Yaw Tony

Yaw Tony is a curator, designer & artist based in Toronto. Yaw is formally trained in Architecture, graphic design, and Fine Art, and works in those areas as well as product designs and creative consulting. Tony’s work has been exhibited worldwide and has been published in the likes of Vitra Design Museum: Making Africa; A Continent of Contemporary Design 2015, and cover feature of Designlines 2018, Studio 2021, Globe and Mail: DesignTo 2022, etc. Yaw Tony is the architect of LLiM (www.lifeliveth.com), a luxury design house that specializes in scarves and textile design, lifestyle accessories, home furnishings and Artistwork (www.artistwork.ca) visual communication art projects. Tony’s artistic practice is deeply influenced by the idea of value and the use of colours, their connection to humanity, and their impact on human behaviour. His approach to aesthetics or beauty is a practice of invitation to exploration through multiple forms of storytelling. Yaw also engages in experimental research aimed at understanding the purpose of life. Who am I? Identity. Where am I from? Source. Why am I here? Purpose. What can I do? Potential. Where am I going? Destiny. These questions are the source of human motivations and actions. The quest for meaning, leadership, love, pursuit and aim for a better future, corruption, crime, joy, and care—all arrive from different answers and explorations of these questions, whether for better or worse. How truthfully each of us answers these questions is a reflection of how close we are to our deepest selves, rather than to the selves society makes up for us. These are the explorations Yaw’s work aims to lead us through. Yaw strongly believes that every human possesses a leadership spirit and innate gift(s) to serve humanity but many will die not becoming.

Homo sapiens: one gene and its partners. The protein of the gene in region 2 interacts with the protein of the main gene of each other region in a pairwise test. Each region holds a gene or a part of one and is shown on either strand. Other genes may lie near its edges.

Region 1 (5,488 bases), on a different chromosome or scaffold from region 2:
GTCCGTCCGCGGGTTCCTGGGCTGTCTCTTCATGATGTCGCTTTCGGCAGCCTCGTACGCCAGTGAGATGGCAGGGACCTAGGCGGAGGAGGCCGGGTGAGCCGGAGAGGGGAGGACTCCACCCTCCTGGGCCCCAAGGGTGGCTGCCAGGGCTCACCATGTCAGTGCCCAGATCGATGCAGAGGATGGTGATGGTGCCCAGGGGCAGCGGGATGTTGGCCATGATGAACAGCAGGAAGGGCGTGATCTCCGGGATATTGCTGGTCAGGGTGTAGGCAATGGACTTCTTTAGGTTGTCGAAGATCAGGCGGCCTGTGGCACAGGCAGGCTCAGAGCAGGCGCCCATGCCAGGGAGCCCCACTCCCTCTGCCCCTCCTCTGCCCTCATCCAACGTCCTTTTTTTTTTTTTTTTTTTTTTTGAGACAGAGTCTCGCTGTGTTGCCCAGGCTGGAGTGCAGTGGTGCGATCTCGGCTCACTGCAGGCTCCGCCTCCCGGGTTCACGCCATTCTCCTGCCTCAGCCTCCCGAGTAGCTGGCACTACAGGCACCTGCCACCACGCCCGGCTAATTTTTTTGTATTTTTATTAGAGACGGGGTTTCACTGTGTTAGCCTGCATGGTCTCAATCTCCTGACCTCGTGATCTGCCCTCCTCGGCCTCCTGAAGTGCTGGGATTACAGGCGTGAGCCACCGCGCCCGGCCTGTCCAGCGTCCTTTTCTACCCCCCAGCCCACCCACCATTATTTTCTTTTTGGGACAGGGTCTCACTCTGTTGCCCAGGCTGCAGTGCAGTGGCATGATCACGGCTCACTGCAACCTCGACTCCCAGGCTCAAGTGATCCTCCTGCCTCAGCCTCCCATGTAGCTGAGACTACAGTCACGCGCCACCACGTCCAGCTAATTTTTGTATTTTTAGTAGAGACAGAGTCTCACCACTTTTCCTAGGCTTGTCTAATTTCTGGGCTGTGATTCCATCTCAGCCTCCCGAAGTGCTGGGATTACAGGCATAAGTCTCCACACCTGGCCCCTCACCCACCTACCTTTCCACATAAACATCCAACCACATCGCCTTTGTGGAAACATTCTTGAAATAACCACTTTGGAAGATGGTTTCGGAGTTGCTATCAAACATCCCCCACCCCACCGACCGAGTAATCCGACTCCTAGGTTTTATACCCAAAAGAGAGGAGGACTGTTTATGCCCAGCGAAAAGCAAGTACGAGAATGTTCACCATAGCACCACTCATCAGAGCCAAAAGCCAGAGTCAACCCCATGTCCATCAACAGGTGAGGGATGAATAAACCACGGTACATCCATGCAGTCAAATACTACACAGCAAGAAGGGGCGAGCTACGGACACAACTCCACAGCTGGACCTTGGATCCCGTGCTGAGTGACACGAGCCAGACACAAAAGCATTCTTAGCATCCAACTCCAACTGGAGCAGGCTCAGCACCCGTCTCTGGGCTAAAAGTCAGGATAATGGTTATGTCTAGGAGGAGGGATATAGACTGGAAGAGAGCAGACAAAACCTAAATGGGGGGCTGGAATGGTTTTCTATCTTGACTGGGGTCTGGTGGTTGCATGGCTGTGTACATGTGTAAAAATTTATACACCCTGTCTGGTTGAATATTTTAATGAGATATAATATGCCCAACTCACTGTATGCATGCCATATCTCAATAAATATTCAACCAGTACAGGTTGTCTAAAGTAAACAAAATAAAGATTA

Preeminent in his work is the place of storytelling. In the work, he uses proverbs, parables, allegories, folk stories and the Adinkra symbols of Ghana. The Adinkra symbols have rich proverbial meanings. In Asante culture, the use of proverbs is considered a mark of wisdom. Other Adinkra symbols depict historical events, human behaviour and attitudes, animal behaviour, plant life forms, and shapes. These symbols narrate our inner and collective selves. They are hypocatastatic visionings. While he will tell one story, the story that the viewer tells or interprets is variable, dependent upon their social location and personal histories. Beyond the symbols themselves, the colours move self-discovery.